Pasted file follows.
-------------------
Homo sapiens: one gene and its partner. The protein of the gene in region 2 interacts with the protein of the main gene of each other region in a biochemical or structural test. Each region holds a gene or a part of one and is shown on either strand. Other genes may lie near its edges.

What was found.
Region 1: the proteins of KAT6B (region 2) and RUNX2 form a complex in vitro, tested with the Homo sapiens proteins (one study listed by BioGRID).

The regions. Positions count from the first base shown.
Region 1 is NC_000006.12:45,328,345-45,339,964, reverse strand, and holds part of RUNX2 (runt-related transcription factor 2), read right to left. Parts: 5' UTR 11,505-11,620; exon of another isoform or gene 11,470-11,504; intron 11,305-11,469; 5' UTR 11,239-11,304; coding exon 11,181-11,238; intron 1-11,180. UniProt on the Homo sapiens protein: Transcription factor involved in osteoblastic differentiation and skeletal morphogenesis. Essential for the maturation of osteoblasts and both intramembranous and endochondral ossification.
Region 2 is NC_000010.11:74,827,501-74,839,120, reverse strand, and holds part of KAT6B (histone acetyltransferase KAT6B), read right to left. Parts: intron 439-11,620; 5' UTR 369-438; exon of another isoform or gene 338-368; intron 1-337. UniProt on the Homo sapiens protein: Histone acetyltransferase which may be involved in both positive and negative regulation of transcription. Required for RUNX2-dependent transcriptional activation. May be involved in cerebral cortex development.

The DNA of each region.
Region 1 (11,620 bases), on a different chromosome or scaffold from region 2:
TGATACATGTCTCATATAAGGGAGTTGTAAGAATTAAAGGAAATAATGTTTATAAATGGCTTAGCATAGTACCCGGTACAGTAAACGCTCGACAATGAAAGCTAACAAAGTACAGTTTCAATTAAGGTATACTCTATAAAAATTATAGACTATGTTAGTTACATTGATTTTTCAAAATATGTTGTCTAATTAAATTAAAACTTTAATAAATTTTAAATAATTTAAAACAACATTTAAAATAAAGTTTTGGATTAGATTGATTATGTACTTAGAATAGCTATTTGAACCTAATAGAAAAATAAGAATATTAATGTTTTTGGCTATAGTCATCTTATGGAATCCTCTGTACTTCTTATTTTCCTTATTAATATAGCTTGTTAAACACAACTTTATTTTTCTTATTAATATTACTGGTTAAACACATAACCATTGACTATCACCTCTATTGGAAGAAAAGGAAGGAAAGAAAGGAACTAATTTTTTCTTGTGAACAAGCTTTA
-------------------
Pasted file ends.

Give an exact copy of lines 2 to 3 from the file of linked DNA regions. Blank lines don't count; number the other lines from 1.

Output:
What was found.
Region 1: the proteins of KAT6B (region 2) and RUNX2 form a complex in vitro, tested with the Homo sapiens proteins (one study listed by BioGRID).